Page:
Risk had been assessed and people were encouraged to be independent in a safe way, with the provision of walking aids and assistance from staff as required. Emergency procedures had been developed to support people if they had to leave the building; there were regular checks of the environment and staff followed the providers infection control policies with a cleaning schedule that ensured people were protected.

From August 2016 all organisations that provide NHS care or adult social care are legally required to follow the Accessible Information Standard. The standard aims to make sure that people who have a disability, impairment or sensory loss are provided with information that they can

Inspection areas

Safe

Requires improvement

Updated 7 August 2018

The service was not always safe.

There was a reliance on agency staff which meant there were not enough staff working in the home with the skills and understanding to meet people’s needs.

Medicines were not managed safely, which meant people were at risk of not receiving their prescribed medicines.

Staff had attended safeguarding training; but had not made referrals to the local authority in line with current guidance and people were not consistently safe.

Recruitment procedures were in place to ensure only suitable people were employed at the home.

Records showed regular checks had been completed to ensure the environment was safe.

Effective

Good

Updated 7 August 2018

The service was effective.

Staff said they had attended relevant training and management provided support through supervision and appraisals to ensure their practice was up to date.

Staff had completed training on the Mental Capacity Act and Deprivation of Liberty Safeguards and people were supported to make decisions about the care provided.

People were encouraged to have enough to eat and drink; choices were offered and people chose where they wanted to have their meals.

People were supported to maintain their health and wellbeing and referrals were made to health and social care professionals when needed.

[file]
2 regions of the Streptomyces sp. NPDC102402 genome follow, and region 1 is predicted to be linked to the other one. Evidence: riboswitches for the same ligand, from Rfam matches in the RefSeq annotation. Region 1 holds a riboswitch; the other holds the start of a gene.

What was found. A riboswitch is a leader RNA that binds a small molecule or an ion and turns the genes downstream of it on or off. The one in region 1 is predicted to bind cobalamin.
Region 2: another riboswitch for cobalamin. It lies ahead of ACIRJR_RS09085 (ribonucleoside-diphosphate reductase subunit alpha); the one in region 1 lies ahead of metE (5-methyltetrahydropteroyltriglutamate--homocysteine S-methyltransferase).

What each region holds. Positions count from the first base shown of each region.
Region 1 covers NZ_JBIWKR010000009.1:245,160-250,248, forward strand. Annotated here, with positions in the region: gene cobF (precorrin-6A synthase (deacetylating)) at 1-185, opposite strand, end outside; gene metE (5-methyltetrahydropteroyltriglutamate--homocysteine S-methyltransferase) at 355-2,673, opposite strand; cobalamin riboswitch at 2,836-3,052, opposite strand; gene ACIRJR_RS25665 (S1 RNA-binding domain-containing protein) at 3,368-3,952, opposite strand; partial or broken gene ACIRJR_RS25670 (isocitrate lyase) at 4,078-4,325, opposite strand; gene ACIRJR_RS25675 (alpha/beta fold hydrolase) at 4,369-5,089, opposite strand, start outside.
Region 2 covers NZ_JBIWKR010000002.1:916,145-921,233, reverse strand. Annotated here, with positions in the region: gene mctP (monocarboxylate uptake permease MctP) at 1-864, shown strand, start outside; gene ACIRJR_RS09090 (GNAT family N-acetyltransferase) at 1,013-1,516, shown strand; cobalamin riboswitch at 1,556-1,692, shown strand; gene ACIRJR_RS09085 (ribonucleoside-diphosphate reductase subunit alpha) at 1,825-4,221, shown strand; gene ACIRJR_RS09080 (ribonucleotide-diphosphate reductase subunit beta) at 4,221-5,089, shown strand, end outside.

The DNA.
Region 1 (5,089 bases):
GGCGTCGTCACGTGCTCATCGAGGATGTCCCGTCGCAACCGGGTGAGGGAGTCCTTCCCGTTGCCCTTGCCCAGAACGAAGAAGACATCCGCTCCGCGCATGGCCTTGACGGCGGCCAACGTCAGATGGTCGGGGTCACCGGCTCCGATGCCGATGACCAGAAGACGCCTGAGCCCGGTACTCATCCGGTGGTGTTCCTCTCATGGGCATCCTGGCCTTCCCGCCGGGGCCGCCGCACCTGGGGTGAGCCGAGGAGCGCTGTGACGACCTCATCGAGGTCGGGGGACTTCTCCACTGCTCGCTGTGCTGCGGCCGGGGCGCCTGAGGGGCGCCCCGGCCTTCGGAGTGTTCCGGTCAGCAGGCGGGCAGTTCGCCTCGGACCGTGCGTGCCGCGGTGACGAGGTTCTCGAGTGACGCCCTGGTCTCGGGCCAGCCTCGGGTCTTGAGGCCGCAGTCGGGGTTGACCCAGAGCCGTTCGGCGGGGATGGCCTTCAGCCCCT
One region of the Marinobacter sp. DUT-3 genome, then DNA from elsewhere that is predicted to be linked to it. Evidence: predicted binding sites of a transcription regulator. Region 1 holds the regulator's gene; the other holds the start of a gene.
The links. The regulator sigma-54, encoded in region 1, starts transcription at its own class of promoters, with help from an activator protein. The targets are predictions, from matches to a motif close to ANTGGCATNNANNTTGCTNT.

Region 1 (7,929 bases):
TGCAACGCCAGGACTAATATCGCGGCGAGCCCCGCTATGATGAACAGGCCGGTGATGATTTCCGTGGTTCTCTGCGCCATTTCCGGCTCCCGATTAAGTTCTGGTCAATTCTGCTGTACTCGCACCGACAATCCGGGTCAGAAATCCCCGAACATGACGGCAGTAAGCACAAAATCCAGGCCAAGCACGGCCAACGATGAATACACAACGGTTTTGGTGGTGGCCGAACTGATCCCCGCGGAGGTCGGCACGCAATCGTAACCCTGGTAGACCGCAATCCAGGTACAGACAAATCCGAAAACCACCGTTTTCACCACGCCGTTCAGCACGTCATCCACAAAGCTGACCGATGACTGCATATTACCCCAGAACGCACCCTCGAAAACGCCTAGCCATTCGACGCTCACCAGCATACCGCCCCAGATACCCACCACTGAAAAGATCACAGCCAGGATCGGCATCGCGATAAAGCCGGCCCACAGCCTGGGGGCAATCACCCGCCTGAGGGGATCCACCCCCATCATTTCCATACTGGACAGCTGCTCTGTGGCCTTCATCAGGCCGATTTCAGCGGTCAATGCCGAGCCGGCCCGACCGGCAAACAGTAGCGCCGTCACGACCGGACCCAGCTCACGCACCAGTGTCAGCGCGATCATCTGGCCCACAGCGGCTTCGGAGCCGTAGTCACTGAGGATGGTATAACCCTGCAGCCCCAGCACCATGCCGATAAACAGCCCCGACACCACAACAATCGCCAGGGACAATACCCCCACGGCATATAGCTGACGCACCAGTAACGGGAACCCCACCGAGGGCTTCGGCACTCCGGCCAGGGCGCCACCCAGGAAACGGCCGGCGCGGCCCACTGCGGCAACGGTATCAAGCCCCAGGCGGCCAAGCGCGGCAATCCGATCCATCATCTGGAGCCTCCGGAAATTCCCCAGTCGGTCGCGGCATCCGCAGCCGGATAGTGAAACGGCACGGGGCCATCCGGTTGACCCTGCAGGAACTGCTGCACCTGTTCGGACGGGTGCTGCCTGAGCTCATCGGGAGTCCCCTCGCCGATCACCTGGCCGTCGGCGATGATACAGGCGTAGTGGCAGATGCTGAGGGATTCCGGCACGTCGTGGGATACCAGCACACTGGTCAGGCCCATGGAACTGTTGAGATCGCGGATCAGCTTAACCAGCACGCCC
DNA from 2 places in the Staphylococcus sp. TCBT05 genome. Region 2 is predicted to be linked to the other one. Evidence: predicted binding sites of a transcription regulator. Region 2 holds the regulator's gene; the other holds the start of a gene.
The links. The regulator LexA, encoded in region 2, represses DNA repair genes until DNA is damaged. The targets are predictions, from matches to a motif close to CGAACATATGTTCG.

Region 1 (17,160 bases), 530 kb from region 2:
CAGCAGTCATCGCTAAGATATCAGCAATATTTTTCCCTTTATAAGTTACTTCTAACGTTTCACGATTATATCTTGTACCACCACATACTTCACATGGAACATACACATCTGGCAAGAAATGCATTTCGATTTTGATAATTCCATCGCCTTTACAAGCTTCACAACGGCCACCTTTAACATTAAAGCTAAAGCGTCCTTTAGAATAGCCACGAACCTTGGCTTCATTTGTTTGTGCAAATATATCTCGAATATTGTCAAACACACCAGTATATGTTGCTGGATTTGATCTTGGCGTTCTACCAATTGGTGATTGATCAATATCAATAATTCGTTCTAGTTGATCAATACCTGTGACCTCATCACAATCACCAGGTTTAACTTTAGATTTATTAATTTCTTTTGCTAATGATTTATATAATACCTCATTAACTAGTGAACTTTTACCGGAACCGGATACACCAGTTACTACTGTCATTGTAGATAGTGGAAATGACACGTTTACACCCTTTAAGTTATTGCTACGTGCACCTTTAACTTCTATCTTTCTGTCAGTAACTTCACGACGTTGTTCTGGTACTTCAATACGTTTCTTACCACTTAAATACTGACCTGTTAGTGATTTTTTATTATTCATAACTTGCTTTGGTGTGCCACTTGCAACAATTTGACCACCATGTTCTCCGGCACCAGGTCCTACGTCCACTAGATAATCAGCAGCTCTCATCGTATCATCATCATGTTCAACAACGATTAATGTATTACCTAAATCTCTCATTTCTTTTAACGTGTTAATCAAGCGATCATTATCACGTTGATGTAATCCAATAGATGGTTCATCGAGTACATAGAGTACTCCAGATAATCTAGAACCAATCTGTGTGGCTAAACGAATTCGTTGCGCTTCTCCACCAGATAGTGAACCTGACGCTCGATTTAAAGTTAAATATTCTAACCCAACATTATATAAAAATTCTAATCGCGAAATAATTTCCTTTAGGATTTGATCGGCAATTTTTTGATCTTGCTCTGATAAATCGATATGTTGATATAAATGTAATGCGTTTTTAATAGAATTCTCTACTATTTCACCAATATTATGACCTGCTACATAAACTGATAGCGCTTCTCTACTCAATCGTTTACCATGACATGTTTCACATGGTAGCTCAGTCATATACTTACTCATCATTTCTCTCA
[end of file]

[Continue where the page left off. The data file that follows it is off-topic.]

Caring

Good

Updated 7 August 2018

The service was caring.

People were treated with respect and their privacy and dignity was protected.

Staff provided support based on people’s preferences and choices and asked for their consent before providing assistance in a kind and caring way.

People could have visitors at any time and relatives and friends were made to feel very welcome.

Responsive

Requires improvement

Updated 7 August 2018

The service was not consistently responsive.

Care plans contained personalised information about people’s needs and guidance for staff so that they understood them. However, the information was not consistent and care plans had not been reviewed and updated when required. Daily records did not reflect the care and support provided.

People’s needs had been assessed to ensure their needs could be met and people and their relatives were involved in planning and reviewing the care provided.

Activities were provided based on people’s preferences and staff respected people’s choices if they chose not to participate.

The complaints procedure was available to people and their relatives to use if they wished.

Well-led

Requires improvement

Updated 7 August 2018

The service was not consistently well-led.

The quality assurance and monitoring system had not assessed all of the services provided, additional work was needed to identify areas where improvements were needed and drive improvement.

Feedback about the service provided was consistently sought from people, relatives and staff.

Staff meetings had taken place to inform of any changes and encourage staff to put forward suggestions for improvement.

The provider had informed CQC of any incidents that may affected the provisions of services.